Jeff Goins, one of my favorite authors, wrote the book “Real Artists Don’t Starve.”
In one of his notes, he spoke of the virtue of persistence and need for us not to quit.
“Did you know The Great Gatsby took 40 years to become a bestseller?
Did you know The Dark Crystal, Jim Henson’s experimental film with puppets and people, bombed in the box office but went on to become one of his most profitable films on video?
Did you know Pixar was losing money every year for over a decade before it became a billion-dollar company “overnight”?
What’s the lesson here? It takes time to hit it big.
Success, at least the kind you can sustain, is often a slow growth strategy.
So, if you are striving to hit a certain level of success—trying to become a bestselling author or a millionaire or successful entrepreneur—the best thing you could do is take your time.
Of course, you don’t have to do this.
You can try to sell 10,000 books in a week to hit the New York Times list. You can push your audience to the point of breaking because you want to achieve a certain income goal.
You can become a road warrior and exhaust yourself trying to speak in every possible venue.
Or, you can take your time.
You can have a goal and the dogged determination to hit it, eventually. The choice is yours, but there are tradeoffs on both sides.
Recently on a podcast, the interviewer asked what I thought the biggest reason for failure in online business was. I said “impatience.”
Success earned too quickly is rarely kept, and the kind that that takes time tends to be more sustainable.
When it takes a thousand little steps to get there, it’s much easier to course correct when failure comes.
Not too long ago, I received an email from an artist telling me Real Artists Don’t Starve transformed the way she approached her art. In fact, she told me the book inspired her to go pro with her painting hobby. The part in the book about patrons helped her get a $100,000 investment from a local businesswoman, which allowed her to open up a local shop.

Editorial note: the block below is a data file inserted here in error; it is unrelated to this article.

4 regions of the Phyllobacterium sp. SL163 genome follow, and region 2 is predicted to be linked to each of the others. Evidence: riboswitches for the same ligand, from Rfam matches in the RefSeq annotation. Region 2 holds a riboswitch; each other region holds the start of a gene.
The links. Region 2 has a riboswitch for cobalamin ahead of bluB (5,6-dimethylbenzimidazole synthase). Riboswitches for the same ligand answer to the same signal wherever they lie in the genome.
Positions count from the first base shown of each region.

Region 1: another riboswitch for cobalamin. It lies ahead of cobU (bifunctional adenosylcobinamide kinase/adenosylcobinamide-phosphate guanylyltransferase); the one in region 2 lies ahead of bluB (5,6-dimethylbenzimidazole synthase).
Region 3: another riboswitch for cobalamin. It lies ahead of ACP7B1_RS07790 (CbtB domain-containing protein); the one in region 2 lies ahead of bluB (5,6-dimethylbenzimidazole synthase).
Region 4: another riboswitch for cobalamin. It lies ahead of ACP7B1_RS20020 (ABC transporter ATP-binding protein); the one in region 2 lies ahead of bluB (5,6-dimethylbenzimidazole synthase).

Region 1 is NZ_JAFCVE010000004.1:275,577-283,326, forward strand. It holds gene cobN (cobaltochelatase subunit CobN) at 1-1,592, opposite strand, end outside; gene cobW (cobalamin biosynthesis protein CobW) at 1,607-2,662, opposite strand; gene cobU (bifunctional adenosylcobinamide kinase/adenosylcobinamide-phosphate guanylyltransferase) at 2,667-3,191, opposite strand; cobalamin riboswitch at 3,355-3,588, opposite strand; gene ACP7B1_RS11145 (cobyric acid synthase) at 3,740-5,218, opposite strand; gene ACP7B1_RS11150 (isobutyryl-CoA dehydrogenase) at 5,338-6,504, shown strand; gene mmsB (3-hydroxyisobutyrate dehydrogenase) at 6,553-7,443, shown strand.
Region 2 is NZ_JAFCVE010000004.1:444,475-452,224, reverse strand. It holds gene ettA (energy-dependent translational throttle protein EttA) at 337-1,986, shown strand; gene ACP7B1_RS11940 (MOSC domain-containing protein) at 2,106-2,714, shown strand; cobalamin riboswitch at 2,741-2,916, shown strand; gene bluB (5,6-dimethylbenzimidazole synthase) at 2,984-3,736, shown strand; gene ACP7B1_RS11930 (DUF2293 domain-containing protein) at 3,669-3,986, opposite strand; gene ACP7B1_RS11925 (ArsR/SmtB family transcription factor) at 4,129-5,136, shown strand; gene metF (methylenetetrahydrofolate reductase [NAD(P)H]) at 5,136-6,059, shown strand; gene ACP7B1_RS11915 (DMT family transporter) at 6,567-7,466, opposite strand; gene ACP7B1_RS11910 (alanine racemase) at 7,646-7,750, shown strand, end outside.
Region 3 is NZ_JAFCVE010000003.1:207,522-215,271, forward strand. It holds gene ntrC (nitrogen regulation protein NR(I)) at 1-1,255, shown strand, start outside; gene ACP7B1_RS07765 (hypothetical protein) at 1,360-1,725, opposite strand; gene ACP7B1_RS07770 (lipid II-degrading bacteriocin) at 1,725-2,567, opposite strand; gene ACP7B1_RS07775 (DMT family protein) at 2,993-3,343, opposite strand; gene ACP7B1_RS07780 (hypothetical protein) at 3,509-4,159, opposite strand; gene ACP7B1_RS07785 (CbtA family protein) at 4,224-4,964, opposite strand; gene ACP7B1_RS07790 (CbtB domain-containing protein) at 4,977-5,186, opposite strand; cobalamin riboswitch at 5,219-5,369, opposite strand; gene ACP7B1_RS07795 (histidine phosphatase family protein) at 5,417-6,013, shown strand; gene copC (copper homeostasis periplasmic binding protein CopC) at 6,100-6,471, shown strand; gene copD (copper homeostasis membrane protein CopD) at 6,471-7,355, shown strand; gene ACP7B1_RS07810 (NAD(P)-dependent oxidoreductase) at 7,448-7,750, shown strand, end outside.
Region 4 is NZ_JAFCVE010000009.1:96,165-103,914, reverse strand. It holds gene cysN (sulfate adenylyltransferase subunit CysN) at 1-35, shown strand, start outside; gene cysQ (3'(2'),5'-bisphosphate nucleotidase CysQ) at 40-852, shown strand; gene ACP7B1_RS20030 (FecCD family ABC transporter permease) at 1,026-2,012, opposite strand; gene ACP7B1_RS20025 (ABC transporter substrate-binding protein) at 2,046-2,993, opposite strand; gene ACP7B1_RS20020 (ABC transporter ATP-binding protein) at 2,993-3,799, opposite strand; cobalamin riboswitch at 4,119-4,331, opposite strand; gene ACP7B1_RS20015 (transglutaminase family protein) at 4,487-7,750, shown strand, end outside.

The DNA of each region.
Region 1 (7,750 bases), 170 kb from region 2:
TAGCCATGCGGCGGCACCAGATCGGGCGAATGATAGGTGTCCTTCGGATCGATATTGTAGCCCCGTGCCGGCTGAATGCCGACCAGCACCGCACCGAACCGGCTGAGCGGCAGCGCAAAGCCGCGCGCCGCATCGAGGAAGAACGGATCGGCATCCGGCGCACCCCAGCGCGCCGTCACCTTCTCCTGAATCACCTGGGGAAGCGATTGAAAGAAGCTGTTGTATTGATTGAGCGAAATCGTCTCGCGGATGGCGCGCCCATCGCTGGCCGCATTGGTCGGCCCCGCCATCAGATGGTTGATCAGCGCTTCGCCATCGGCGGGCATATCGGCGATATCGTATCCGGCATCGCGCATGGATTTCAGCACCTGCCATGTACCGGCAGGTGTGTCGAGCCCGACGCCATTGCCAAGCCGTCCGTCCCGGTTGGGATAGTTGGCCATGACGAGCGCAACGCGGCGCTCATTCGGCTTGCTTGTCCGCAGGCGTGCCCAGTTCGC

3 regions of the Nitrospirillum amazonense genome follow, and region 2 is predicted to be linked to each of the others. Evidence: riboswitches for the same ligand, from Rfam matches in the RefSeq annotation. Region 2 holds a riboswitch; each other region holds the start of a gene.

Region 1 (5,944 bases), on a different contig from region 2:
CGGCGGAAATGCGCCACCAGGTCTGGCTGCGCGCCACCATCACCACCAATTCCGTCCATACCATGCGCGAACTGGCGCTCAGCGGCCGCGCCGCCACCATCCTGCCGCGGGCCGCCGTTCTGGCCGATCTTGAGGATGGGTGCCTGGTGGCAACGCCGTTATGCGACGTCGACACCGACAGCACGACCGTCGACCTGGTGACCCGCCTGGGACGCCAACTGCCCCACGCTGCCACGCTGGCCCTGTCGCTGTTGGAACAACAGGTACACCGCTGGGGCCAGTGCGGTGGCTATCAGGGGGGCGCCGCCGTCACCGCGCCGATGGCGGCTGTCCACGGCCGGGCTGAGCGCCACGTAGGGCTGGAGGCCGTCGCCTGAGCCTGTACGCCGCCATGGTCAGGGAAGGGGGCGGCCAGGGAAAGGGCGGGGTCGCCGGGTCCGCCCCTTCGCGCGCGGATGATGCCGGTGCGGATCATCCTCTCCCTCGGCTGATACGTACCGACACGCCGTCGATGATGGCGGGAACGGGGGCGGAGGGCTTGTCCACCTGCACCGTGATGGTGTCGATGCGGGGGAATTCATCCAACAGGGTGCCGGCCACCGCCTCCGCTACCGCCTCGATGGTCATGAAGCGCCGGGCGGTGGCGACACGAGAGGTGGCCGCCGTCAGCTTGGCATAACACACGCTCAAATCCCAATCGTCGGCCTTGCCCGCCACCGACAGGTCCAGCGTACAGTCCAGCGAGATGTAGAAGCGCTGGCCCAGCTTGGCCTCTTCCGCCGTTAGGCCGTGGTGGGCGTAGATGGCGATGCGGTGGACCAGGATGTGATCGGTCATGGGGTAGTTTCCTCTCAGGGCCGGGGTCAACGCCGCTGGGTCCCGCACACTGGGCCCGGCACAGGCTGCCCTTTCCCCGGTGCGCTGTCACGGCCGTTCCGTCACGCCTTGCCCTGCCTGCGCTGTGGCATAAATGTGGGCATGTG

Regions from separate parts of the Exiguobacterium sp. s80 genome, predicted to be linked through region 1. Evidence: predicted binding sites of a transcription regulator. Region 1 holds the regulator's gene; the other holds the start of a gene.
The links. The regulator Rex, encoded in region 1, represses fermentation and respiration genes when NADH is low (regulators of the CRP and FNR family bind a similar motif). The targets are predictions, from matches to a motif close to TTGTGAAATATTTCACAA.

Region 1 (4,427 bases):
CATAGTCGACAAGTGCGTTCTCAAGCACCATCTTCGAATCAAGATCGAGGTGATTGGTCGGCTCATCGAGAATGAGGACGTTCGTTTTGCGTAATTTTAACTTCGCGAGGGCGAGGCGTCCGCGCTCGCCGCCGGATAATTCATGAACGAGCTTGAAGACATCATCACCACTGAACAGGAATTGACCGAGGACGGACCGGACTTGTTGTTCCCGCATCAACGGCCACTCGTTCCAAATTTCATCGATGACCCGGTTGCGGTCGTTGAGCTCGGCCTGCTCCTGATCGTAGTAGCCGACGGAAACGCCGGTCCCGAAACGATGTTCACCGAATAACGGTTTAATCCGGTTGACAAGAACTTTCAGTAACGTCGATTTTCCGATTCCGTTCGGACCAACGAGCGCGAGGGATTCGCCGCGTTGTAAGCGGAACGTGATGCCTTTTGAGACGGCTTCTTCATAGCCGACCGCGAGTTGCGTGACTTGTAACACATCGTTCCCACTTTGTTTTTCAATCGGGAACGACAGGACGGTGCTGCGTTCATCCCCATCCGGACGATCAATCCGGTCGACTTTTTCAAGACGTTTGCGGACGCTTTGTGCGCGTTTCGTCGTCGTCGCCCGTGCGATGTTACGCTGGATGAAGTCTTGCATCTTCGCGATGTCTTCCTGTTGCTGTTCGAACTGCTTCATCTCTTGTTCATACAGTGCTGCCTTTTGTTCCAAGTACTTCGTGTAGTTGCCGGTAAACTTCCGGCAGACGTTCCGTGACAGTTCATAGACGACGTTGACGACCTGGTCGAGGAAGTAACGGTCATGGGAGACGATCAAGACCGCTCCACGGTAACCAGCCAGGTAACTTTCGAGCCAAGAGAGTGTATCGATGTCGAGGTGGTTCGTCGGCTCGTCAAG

I get stories like this almost every day. And yet, the book was not the overnight, phenomenal success I wanted it to be. The people I thought would care about it, didn’t. And those I didn’t even imagine it reaching have cared about it deeply.
One musician friend told me, “This is the kind of book that’s going to be a slow burn for you.”
How right he was. And how I hate it.
I like instant gratification, overnight success, immediate effects. Don’t we all? What I think we often forget is that success that comes quickly is just as quick to leave. I’ll leave you with this:
It is one of the few variables we can control in this crazy world: your own ability to not quit.
For nine years, I had a bad habit of starting blogs and abandoning them. They all failed, and they had one thing in common: I quit all of them.
Then, with my tenth blog, I decided to do something different. The strategy was very simple: I just would not quit. That blog was called Goinswriter.com.
I don’t know what you’re working on and how you feel about it, but if you’re like most of us, it’s not what you thought it was. It’s not as big or as good or hasn’t come as quickly as you’d hoped it would. I get it. I’m there, too.
If you feel this way, you’re not alone. My only encouragement is that this is normal; it’s part of the job. And you really can’t do anything about it.
Except not quit.
So I hope you keep going. Not because “we” need your work. But because you need it. It’s what you set out to do—to do this work—so don’t stop because the people you wanted to pay attention aren’t aware of you (yet).
Don’t give up because it’s not measuring up to your expectations (yet). This is how it goes. You’re in good company. Keep going.”